What is the Fair Credit Billing Act?

Fill out below for Free Help

Problem you are having


Your contact information

Once you submit this form a representative from the law firm of Francis & Mailman will contact you shortly






Definition of the Fair Credit Billing Act

The Fair Credit Billing Act (FCBA) is an amendment to the Truth in Lending Act and was enacted by the United States government in 1974. The purpose of the Fair Credit Billing Act is protect consumers from unfair credit billing practices. If a consumer receives his or her credit card statement to find incorrect information regarding charges that the consumer made, the consumer has the right to dispute that charge with the credit card issuer.

Examples of billing errors as defined by the FCBA:

  • Charges not authorized by the consumer
  • Charges in the wrong amount
  • Charges for goods or services not received by the consumer
  • Charges for goods not delivered as agreed
  • Charges for goods that were damaged on delivery
  • Failures to properly reflect payments or credits to an account
  • Calculation errors
  • Charges that the consumer wants clarified or requests proof of
  • Statements mailed to the wrong address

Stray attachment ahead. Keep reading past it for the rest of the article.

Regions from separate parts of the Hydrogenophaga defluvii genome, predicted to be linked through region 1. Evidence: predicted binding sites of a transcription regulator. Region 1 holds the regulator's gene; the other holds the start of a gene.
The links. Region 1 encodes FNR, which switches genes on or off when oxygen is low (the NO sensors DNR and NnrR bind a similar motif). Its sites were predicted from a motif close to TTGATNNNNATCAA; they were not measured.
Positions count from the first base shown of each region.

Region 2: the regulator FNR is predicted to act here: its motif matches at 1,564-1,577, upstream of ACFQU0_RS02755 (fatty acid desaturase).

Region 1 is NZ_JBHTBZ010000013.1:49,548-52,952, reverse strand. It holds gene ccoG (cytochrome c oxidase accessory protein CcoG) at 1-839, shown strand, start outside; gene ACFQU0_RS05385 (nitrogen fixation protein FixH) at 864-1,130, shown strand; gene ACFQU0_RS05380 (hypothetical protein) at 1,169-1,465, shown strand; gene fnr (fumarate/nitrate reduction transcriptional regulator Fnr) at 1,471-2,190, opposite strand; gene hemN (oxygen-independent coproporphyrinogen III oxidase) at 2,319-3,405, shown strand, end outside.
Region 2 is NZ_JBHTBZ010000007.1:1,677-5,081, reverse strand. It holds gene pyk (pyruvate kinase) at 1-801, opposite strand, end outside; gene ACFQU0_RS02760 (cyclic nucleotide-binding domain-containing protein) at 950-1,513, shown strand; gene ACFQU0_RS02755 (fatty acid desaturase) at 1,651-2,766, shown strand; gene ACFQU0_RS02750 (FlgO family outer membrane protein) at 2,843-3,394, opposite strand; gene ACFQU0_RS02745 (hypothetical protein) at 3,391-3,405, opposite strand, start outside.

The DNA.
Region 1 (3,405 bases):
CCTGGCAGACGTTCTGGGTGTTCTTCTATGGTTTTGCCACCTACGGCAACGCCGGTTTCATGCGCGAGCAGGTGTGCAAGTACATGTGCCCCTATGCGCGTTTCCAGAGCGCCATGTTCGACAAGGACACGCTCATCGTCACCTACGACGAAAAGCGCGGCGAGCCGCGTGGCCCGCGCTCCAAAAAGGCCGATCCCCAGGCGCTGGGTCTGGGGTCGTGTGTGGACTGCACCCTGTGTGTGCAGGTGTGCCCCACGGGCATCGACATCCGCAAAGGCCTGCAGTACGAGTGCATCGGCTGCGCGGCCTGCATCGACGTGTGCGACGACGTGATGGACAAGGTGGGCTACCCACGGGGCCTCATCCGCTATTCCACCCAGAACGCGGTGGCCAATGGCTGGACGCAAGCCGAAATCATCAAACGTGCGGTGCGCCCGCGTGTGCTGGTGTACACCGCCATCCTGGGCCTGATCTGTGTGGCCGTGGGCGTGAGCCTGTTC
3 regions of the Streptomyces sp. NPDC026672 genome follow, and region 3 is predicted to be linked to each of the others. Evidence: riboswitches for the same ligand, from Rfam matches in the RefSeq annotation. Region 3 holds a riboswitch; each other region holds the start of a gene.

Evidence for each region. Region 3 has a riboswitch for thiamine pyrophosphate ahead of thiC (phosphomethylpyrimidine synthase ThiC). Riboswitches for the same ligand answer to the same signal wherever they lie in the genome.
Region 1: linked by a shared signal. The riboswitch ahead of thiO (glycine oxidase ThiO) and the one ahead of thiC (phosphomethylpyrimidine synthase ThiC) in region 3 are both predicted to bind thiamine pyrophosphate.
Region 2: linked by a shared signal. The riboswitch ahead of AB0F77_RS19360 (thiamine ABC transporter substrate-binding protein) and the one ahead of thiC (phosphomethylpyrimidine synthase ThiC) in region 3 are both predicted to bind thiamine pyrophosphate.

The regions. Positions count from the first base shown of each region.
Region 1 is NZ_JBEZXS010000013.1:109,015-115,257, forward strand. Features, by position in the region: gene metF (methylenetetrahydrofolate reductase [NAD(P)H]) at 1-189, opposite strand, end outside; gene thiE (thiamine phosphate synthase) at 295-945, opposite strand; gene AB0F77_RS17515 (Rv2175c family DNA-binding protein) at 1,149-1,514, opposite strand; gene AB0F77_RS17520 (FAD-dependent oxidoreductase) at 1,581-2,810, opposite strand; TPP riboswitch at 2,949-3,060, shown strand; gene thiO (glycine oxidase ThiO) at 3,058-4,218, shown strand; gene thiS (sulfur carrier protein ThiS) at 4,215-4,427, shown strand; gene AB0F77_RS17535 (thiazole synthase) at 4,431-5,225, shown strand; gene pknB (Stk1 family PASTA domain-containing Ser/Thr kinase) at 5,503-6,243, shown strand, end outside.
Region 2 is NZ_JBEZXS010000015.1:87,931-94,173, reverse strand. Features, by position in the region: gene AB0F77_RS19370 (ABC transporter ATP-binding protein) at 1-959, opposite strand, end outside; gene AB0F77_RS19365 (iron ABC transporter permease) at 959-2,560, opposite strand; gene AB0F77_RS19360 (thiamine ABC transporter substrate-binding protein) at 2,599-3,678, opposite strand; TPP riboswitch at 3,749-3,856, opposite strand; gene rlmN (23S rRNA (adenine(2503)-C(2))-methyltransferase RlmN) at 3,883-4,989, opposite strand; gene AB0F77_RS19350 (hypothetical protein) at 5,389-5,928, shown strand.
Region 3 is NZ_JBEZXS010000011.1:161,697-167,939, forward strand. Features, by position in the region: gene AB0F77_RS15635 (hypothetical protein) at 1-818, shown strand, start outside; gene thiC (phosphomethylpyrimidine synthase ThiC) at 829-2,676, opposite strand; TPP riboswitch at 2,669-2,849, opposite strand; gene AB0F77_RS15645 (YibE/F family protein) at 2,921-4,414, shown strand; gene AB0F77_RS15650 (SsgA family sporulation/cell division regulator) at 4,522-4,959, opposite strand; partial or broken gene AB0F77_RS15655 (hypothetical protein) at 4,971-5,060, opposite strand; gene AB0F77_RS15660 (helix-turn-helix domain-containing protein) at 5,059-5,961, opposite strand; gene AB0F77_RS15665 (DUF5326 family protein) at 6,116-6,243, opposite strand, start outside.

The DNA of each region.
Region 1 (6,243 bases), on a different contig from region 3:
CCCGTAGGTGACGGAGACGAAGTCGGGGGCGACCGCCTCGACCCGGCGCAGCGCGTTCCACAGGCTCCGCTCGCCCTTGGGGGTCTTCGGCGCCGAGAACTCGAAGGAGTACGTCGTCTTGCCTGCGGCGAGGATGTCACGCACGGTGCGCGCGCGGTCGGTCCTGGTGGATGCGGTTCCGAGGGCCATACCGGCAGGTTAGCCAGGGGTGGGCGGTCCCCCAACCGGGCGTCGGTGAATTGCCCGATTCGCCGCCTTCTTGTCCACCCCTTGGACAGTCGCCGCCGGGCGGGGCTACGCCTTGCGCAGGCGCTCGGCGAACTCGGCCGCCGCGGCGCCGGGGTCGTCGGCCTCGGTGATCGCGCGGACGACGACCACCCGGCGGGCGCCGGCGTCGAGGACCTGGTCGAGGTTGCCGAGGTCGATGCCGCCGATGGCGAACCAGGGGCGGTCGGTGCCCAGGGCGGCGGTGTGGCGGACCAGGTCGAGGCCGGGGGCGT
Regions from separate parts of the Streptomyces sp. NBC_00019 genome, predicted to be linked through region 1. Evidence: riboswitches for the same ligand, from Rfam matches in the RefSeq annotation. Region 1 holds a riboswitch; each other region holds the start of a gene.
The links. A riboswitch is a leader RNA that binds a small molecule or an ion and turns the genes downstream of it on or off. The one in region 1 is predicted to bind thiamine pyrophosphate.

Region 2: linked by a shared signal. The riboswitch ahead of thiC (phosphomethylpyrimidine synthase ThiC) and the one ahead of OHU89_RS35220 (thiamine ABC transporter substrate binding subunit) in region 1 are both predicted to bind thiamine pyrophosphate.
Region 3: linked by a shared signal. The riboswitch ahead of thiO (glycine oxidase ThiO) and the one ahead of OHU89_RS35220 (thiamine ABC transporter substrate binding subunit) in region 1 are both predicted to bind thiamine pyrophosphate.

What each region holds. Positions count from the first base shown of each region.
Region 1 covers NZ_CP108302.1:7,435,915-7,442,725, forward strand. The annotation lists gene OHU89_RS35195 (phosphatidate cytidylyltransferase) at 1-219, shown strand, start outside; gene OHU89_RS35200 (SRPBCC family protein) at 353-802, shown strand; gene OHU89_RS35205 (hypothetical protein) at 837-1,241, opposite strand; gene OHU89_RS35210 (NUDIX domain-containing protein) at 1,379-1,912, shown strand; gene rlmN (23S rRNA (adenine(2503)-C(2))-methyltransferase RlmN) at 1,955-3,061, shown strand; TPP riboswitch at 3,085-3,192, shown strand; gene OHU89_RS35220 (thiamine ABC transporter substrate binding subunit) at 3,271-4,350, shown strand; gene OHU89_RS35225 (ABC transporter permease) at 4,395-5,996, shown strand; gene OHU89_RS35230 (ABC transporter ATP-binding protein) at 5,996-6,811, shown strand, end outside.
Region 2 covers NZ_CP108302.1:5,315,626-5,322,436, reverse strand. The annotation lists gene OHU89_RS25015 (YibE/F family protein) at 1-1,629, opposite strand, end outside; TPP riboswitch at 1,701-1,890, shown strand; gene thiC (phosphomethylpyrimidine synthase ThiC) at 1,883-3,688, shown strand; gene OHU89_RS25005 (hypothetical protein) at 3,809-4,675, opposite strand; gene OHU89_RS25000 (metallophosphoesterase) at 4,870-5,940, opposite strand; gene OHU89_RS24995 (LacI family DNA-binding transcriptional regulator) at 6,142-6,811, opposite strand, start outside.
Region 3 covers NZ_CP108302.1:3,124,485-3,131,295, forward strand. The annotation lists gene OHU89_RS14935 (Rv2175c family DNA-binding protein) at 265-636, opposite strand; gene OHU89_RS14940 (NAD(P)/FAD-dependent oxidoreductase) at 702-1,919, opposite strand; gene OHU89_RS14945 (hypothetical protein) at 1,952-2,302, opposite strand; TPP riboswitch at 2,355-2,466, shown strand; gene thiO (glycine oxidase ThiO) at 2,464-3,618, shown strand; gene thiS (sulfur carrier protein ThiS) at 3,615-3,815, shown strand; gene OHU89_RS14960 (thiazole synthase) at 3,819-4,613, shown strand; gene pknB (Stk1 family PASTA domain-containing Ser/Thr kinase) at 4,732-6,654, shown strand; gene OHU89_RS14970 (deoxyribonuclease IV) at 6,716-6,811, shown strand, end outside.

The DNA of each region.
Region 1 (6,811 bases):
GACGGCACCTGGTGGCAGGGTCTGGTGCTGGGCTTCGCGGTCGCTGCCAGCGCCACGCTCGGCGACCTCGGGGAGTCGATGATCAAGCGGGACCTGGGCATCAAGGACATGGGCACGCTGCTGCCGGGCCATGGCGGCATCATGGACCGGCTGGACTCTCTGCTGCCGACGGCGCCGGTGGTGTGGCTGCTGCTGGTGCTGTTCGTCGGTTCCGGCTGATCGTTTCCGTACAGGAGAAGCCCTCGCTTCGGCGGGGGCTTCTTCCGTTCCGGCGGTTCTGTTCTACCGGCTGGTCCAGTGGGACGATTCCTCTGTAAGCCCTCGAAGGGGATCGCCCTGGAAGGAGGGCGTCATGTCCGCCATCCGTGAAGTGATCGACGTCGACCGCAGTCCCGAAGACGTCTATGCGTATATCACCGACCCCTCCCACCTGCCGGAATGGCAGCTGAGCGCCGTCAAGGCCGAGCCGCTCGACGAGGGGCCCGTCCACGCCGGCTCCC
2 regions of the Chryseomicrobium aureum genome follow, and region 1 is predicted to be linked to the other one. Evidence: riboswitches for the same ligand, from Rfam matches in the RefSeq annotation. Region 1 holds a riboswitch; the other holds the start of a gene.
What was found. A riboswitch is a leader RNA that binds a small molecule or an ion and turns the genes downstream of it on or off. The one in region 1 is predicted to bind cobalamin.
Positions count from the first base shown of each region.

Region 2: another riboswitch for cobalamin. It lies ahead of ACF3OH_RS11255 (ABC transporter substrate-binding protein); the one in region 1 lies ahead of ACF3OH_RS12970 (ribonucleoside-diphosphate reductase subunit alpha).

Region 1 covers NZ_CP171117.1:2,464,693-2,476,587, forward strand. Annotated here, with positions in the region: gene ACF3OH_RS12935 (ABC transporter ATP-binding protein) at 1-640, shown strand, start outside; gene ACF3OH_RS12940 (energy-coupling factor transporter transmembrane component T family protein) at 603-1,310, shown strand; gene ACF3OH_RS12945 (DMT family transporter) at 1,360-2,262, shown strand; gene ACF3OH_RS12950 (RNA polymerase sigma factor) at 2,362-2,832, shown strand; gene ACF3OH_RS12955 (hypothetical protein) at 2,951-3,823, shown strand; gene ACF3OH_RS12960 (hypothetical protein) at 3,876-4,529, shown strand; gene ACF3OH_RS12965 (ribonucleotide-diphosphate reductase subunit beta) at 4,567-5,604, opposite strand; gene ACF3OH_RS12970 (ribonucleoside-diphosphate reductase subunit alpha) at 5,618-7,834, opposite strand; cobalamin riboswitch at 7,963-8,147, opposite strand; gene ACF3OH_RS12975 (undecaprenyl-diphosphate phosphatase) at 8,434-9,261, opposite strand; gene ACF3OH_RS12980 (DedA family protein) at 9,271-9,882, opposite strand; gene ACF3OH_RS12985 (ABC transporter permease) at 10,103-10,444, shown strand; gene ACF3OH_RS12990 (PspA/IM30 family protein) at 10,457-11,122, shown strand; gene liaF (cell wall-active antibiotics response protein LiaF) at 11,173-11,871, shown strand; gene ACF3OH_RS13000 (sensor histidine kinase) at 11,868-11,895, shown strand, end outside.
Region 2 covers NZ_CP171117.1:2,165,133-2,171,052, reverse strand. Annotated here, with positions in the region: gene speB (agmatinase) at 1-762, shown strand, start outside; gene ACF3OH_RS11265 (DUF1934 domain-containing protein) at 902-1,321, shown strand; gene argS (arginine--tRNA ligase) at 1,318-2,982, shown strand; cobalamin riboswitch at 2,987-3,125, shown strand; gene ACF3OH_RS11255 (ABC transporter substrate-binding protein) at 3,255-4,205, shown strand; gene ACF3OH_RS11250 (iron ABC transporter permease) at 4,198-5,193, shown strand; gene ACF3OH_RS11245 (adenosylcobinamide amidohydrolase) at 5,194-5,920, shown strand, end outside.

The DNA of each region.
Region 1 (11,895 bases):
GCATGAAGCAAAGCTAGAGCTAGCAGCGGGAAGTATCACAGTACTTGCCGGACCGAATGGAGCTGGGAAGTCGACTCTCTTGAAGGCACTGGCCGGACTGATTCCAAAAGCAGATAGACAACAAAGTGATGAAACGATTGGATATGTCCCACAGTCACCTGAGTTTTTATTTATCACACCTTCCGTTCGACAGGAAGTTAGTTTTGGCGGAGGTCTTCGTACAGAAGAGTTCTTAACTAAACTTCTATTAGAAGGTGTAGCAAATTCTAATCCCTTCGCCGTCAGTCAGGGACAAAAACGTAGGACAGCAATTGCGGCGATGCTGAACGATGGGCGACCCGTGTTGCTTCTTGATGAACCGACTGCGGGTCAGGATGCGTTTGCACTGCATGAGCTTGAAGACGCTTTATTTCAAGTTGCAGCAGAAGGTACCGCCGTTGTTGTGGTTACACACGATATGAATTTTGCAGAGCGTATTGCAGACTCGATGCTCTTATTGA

• Significantly not as described product/goods

Your Rights Under the Fair Credit Billing Act

A consumer can file a dispute with the card issuer regarding an error on his or her credit card bill. The consumer has 60 days from the statement date for the card issuer to receive the consumer’s dispute. Consumer must make the dispute in writing and mail it to the issuer.

Card issuer has 30 days to acknowledge receipt of a complaint, and two billing cycles to complete the investigation of the complaint. During this time, the issuer is not allowed to try to collect the disputed payment, charge interest on it, or report it to credit bureaus as late.

If the investigation verifies that the disputed charge is invalid, the card issuer must correct the errors and refund any fees or interest charged as a result. If the investigation concludes that there is no error, the card issuer must explain the findings and provide documentation as back up, upon request.

In the case of credit card fraud, such as if a card was lost or stolen, the consumer may dispute charges by phone rather than in writing.

Hire A Consumer Protection Law Firm

If you feel that your rights under the Fair Credit Billing Act have been violated, you may be entitled to damages. The consumer protection lawyers at Francis & Mailman are ready to fight for you. Fill out your free case review form now or call us at 1-877-735-8600 today!


Francis & Mailman featured on Today, PBS News Hour, Super Lawyers, and Philadelphia Inquirer